Just off one of Washington, D.C.’s busiest interstates, a group of George Mason University students has gathered in a lush nature preserve, armed with collection bags, cameras, and some of the area’s top mushroom hunters. Their mission? Morels—those tasty, elusive, honeycombed beauties that pop up in woods from Oregon to Maryland each spring.
In many areas finding morels—which can run from $40 to $50 per pound at grocers and online retailers—can be a badge of pride, whether you’re a professional mycologist or just a beginner. For those who love the meaty versatility that mushrooms add to dishes, hunting morels in local wooded areas, or even apple orchards, can be a good introduction to basic foraging. But as with any foraged food, collecting mushrooms requires care and, above all, caution before you pop any fungi into your mouth.
“Bingo!” yells one of the students just a few minutes into the foray. Gabriella Petrick, the GMU professor who organized the class trip, hurries over with six other students. Two tiny white morels peek up from under a bed of fall leaves, and the group eagerly snap photos with their mobile phones. The students quickly look for more in the area, since morels tend to grow in clusters.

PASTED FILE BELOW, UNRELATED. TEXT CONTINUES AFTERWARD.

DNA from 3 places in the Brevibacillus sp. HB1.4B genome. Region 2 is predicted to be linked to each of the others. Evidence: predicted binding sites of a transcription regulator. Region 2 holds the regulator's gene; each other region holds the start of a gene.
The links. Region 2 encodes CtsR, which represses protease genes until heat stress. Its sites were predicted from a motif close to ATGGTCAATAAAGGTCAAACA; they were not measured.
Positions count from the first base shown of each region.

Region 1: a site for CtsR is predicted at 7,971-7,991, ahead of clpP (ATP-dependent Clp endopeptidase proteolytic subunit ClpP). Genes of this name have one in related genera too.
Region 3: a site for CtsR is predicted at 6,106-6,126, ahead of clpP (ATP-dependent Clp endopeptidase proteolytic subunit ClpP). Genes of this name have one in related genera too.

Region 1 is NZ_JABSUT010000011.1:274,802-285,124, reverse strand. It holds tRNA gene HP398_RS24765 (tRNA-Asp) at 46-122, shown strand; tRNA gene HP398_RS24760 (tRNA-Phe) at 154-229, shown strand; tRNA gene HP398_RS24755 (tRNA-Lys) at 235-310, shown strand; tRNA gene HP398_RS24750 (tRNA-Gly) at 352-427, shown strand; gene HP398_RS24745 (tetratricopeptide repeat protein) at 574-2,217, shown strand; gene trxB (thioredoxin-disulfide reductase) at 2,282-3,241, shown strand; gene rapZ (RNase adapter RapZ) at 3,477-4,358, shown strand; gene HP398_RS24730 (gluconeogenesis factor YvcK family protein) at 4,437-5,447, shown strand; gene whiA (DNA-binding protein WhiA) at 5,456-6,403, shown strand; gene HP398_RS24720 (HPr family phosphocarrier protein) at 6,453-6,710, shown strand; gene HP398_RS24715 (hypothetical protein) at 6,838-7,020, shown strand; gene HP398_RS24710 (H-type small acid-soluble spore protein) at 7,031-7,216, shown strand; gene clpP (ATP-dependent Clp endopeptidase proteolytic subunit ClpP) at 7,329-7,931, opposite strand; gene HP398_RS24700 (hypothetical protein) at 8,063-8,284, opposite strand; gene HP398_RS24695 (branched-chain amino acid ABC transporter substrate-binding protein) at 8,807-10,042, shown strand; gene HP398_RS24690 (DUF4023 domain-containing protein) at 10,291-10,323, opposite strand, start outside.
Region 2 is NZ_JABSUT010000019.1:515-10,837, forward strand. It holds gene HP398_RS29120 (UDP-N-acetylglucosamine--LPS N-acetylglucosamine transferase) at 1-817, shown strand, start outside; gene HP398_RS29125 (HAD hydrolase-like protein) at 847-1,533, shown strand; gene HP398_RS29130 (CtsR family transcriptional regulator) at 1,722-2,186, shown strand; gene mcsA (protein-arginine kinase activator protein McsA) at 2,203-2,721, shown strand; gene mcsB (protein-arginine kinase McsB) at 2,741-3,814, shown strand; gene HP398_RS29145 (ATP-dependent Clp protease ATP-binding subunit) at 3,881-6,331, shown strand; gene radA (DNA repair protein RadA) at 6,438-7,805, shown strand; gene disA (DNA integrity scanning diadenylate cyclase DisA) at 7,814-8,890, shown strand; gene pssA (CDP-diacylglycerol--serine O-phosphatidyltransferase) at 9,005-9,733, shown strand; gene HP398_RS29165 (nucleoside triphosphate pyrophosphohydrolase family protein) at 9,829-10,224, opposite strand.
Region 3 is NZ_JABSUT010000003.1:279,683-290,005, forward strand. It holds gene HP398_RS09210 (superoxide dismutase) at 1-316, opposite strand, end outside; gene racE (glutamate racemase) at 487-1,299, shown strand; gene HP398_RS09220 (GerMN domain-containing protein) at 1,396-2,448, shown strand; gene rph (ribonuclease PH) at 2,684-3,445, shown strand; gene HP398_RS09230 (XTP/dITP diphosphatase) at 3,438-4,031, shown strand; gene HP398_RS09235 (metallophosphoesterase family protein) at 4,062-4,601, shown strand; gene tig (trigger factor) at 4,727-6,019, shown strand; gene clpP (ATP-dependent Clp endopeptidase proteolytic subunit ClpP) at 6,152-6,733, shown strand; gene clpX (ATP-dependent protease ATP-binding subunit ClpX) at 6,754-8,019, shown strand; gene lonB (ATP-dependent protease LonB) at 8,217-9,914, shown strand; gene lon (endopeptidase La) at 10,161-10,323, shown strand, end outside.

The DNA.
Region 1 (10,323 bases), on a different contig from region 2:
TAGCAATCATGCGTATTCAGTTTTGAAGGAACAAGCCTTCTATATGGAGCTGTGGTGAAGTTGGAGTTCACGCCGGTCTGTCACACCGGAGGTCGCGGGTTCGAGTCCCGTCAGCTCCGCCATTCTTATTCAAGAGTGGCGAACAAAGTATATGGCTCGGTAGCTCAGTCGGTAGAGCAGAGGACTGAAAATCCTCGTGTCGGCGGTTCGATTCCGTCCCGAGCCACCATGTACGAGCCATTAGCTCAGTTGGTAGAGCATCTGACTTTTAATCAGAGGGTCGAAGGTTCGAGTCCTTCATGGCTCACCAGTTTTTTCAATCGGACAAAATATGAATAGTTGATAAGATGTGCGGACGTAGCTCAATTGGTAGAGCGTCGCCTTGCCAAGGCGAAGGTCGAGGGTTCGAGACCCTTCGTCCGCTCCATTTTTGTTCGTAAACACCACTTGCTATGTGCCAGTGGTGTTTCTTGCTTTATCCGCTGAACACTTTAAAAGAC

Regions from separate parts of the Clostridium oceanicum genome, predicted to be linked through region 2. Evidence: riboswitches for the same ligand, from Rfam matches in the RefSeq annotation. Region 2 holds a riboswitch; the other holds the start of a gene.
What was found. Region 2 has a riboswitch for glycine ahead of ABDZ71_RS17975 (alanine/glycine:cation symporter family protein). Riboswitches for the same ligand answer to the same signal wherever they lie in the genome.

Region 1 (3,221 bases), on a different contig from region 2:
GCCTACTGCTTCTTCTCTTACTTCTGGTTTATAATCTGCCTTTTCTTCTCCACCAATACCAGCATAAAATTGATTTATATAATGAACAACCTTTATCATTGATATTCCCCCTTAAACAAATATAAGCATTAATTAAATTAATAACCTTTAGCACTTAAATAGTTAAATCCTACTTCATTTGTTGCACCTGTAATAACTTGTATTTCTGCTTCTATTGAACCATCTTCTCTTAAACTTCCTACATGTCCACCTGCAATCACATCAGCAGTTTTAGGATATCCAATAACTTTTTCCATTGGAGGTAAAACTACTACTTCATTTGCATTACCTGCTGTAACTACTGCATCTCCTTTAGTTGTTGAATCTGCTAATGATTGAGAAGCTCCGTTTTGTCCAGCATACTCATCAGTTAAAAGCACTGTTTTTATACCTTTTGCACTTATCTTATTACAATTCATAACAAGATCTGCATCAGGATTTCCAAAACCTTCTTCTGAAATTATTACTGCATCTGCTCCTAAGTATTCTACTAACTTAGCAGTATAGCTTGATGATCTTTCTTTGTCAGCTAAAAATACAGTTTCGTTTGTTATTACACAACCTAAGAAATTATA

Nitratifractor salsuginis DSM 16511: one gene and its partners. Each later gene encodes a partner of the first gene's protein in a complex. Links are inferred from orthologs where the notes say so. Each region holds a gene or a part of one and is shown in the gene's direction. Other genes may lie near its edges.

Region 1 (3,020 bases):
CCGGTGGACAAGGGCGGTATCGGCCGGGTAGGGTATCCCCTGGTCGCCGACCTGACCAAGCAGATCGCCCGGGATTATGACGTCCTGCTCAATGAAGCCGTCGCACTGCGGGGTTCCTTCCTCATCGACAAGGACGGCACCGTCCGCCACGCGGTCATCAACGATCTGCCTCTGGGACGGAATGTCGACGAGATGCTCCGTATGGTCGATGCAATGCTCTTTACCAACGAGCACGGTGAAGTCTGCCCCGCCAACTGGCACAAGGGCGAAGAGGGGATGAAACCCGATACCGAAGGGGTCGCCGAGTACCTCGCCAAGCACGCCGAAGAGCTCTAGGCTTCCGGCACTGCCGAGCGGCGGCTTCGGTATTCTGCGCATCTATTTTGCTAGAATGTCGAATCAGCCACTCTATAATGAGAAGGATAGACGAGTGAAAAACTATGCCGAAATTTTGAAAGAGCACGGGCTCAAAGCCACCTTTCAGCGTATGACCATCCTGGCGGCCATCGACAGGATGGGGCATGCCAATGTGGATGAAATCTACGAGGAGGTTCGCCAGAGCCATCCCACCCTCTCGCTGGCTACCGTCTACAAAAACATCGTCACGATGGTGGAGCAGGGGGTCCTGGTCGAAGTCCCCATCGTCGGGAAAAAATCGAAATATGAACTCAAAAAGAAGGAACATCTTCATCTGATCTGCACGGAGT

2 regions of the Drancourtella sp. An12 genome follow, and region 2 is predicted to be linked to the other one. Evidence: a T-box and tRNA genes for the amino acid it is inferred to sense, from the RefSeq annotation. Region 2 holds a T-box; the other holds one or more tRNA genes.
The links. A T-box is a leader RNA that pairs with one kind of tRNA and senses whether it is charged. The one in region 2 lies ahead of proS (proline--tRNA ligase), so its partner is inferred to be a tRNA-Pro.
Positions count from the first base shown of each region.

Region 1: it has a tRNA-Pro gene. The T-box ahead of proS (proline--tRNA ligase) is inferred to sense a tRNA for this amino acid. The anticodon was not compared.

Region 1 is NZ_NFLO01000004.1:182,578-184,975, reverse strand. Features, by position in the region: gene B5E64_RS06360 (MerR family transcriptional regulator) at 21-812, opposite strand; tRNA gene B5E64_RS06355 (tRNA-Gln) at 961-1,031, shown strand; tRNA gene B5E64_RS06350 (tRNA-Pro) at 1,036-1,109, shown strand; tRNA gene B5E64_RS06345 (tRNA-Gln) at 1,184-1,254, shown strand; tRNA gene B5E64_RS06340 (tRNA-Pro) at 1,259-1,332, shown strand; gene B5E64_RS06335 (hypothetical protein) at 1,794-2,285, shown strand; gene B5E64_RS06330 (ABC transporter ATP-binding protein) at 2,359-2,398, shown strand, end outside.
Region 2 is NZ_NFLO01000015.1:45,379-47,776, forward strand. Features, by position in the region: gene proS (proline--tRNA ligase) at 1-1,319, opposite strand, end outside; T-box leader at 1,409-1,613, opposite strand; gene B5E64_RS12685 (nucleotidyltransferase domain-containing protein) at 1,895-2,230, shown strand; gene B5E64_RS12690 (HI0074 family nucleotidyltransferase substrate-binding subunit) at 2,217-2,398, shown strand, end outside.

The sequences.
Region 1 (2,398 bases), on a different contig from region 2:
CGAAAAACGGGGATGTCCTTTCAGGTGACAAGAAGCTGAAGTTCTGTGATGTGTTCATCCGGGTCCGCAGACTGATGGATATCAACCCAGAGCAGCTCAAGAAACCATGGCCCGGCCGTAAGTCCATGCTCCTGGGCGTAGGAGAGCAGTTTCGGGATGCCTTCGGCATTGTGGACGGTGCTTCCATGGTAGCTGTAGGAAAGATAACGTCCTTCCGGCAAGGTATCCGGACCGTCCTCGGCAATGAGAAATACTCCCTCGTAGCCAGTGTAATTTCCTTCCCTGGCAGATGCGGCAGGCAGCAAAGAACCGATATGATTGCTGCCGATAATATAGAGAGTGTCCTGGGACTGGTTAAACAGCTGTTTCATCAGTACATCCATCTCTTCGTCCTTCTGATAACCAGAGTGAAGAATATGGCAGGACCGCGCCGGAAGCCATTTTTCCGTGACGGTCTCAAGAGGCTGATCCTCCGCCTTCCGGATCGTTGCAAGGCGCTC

Petrick, a professor of nutrition, food studies, and history, says foraging is a way to educate students about sustainable food production. But she emphasizes the fine line between responsible foraging and what’s known as the “tragedy of the commons”—over-harvesting land for one’s own needs while ignoring the long-term ramifications. She says ethical questions about foraging as a business and who should have access to it are paramount in her lectures. “This is about how we can use nature in a responsible way and what we can find in a wooded environment,” she says. “How can we be ecologically sound in our relationships with parks and forests?”